posted by rhizome at 3:49 PM on August 21, 2019 [1 favorite]


OMG yes, Robert Evans is a national treasure. We could do a lot worse than treat Robert Evans as a role model.
You mean the Behind the Bastards guy, right? (Not the other 40 Robert Evanses on wikipedia?) I agree. But, I might have to start packing bagels for self defense on a daily basis just in case this idea takes off.

This thread has done a much better job at convincing me I should care about the existence of Rogan than the article did. Thanks to many for insightful comments.
posted by eotvos at 3:52 PM on August 21, 2019 [3 favorites]


I thought that meant the REAL Robert Evans had a podcast. Excitement extinguished.
posted by agregoli at 3:57 PM on August 21, 2019 [4 favorites]


Finished the Bernie interview and Rogan connected violence to mental illness and Prozac and stimulants, said kids are overprescribed (extreme facepalm)
posted by cricketcello at 5:51 PM on August 21, 2019 [5 favorites]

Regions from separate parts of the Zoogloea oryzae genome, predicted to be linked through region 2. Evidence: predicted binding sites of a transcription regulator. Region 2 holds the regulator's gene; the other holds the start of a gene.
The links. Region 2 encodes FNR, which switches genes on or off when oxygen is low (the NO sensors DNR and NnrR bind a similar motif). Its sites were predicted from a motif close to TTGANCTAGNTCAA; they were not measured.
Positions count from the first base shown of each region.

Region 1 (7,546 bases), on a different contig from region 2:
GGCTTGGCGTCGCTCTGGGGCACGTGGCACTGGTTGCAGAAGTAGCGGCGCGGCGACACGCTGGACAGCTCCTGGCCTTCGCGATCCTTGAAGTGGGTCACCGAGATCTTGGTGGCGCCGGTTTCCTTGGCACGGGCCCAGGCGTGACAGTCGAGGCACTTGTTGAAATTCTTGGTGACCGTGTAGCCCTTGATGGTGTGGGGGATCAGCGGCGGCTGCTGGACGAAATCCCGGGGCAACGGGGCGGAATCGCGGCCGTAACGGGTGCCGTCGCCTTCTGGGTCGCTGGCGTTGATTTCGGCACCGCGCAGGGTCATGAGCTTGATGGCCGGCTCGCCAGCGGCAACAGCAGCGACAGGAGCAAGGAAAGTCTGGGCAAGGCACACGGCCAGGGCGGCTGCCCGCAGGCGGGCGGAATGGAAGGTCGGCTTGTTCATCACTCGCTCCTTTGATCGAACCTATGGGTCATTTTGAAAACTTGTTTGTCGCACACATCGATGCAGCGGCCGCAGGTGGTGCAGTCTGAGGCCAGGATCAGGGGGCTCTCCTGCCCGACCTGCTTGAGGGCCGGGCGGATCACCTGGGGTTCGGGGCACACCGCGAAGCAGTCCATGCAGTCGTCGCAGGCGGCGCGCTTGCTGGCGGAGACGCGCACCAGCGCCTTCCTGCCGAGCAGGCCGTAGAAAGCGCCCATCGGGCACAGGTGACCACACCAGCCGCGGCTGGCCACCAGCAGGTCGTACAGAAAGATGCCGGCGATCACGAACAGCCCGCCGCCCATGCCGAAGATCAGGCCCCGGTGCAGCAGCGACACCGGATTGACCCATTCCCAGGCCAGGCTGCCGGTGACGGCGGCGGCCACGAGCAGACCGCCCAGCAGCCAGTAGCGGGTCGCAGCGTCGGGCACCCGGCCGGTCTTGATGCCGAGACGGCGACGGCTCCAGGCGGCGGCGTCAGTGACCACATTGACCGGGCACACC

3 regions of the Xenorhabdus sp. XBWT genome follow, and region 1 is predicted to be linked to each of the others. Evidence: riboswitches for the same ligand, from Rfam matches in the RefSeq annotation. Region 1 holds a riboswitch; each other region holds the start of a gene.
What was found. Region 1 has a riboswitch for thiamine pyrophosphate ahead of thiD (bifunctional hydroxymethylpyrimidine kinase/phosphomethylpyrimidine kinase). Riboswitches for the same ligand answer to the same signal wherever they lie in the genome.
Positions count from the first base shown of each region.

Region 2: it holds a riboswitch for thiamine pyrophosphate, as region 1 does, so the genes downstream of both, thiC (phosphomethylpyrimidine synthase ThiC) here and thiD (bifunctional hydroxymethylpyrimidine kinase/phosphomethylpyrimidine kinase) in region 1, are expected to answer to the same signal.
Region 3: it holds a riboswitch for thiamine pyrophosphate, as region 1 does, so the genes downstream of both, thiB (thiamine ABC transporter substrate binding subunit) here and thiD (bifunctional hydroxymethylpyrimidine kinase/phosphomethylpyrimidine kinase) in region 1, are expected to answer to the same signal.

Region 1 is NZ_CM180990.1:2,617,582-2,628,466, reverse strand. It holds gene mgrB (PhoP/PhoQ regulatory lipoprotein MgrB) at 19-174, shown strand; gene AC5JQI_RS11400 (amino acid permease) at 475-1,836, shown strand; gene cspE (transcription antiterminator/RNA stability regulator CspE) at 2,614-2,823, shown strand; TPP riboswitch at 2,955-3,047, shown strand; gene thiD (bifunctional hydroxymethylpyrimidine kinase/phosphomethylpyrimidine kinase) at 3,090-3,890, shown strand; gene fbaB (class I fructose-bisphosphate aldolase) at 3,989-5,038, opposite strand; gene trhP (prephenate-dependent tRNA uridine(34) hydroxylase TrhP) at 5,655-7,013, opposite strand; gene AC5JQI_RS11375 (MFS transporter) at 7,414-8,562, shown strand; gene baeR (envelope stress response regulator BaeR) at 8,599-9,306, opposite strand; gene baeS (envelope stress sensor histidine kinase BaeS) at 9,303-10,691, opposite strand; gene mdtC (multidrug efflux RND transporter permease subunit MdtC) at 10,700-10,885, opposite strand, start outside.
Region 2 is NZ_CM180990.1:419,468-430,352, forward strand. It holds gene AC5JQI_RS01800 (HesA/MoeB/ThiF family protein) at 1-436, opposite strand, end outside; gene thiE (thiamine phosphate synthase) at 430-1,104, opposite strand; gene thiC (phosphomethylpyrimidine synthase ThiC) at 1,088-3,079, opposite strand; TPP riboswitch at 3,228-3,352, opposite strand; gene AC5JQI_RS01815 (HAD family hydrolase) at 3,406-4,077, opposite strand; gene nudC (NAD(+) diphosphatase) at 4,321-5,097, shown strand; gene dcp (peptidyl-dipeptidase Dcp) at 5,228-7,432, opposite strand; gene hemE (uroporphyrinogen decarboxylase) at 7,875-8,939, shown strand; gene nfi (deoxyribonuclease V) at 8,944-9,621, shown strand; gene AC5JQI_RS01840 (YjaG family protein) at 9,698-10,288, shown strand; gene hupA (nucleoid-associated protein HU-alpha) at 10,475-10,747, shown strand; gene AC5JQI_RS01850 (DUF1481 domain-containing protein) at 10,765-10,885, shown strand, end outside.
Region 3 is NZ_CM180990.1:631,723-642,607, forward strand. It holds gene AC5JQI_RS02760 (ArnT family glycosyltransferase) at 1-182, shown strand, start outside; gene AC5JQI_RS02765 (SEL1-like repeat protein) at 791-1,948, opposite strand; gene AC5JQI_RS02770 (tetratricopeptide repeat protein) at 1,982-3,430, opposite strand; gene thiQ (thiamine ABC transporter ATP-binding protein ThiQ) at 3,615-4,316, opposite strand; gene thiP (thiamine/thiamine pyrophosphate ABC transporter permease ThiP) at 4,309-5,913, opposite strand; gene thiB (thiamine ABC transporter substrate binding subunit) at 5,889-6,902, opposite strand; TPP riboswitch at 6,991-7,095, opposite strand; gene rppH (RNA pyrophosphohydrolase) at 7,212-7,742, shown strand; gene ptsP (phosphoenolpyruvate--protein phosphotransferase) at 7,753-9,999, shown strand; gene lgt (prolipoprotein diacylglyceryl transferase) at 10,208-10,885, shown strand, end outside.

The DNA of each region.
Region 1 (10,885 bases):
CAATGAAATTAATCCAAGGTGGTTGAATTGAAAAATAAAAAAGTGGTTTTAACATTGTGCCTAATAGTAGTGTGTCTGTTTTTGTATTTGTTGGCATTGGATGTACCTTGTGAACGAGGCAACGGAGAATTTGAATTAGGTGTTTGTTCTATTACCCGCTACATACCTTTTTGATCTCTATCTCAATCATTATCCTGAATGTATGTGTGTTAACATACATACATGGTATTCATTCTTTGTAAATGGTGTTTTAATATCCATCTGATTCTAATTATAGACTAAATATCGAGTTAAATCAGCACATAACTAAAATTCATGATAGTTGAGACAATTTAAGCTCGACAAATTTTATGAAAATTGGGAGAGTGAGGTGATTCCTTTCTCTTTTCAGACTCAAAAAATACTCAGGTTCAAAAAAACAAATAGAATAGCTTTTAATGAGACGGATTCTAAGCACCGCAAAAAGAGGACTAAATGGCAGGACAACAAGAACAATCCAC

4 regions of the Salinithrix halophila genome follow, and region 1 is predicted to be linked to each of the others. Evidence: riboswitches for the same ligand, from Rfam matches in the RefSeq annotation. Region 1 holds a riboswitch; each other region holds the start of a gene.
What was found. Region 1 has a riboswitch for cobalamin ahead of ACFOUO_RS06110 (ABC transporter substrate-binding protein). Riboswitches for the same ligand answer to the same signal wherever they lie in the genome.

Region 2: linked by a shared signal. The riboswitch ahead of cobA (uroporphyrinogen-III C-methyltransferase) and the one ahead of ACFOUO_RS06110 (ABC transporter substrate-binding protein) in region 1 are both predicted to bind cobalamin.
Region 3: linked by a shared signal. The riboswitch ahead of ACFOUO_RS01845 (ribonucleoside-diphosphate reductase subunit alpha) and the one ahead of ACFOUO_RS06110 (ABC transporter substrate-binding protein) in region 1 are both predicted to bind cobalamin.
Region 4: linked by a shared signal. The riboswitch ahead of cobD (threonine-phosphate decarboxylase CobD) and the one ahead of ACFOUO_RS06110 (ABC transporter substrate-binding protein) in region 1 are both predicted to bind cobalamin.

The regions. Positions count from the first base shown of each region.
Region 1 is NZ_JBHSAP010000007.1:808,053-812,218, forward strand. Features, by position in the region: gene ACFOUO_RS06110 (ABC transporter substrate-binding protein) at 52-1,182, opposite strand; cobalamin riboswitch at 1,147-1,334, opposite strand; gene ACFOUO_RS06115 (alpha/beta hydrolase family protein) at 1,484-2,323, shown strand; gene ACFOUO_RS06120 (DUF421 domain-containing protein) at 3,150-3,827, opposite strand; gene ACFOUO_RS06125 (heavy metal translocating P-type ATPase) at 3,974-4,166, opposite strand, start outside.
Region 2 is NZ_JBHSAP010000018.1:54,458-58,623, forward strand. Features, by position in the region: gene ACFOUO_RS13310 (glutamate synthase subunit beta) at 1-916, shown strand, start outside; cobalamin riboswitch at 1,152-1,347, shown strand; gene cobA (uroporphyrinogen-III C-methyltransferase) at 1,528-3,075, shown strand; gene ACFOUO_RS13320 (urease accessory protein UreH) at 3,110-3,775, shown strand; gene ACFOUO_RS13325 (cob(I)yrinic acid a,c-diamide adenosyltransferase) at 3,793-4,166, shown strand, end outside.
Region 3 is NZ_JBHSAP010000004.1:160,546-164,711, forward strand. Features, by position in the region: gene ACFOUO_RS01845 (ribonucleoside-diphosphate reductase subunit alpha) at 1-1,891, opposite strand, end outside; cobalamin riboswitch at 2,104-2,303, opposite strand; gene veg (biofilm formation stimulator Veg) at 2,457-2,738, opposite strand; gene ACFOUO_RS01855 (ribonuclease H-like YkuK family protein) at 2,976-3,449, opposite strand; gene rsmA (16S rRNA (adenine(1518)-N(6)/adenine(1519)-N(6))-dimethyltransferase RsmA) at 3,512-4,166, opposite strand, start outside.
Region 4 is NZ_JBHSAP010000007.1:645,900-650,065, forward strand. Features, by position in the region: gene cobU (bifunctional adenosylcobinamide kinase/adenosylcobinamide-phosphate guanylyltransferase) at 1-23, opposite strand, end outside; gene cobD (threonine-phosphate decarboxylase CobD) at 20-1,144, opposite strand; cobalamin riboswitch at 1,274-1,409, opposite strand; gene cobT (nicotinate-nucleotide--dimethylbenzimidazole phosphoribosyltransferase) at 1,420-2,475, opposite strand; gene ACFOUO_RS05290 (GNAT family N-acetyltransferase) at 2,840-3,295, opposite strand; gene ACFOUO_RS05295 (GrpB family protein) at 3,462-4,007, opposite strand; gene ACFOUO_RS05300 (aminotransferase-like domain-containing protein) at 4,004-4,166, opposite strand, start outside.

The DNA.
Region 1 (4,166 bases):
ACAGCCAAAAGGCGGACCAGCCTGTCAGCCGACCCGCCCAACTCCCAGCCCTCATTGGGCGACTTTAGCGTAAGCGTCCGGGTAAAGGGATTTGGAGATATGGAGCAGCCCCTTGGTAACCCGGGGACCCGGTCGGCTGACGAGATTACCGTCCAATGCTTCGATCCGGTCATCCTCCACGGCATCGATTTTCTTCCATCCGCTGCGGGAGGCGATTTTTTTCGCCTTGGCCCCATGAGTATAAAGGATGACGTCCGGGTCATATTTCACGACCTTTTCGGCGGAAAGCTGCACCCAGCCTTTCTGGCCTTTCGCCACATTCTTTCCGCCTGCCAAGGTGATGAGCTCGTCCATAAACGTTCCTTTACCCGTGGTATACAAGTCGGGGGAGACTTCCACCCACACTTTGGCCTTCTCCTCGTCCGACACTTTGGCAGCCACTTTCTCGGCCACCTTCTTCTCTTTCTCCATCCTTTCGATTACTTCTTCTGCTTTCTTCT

I used to love Rogan on News Radio.

Newsradio was an excellent show but of all the cast the one I would have least expected to be culturally relevant today is Joe Rogan.
posted by scalefree at 8:55 PM on August 21, 2019 [9 favorites]


Yeah I mean it really says it all when Andy Ngo is on your guest list.
posted by Carillon at 9:16 AM on August 22, 2019 [1 favorite]


I'm going to avoid biting on the potential derail of whether or not MMA is a brutal inhumane bloodsport (it's not), but I do want to take issue with this comment:

I've seen a number of people argue why it's a good thing for Bernie Sanders to go on Rogan's show, and seem unable to understand how toxic Rogan's platform actually is.

Totally disagree. What's he supposed to do, ignore the opportunity to speak directly to a huge segment of the population that is crucial to Trump's support and possibly win them over to something better? And to have Rogan basically on his side at the same time? It's no different than when he went to Liberty U, or on Fox News. It is his duty as candidate for the highest office to try to communicate his message through every mainstream media outlet (and given the size of his brand, Rogan is definitely mainstream). When he went on Fox News, that didn't somehow make Sanders a shill for the right, and going on Rogan didn't turn him into a rape apologist or proponent of scientific racism. It probably got at least a few dude-bros to take him and his platform seriously, and maybe even to question some of their previous assumptions.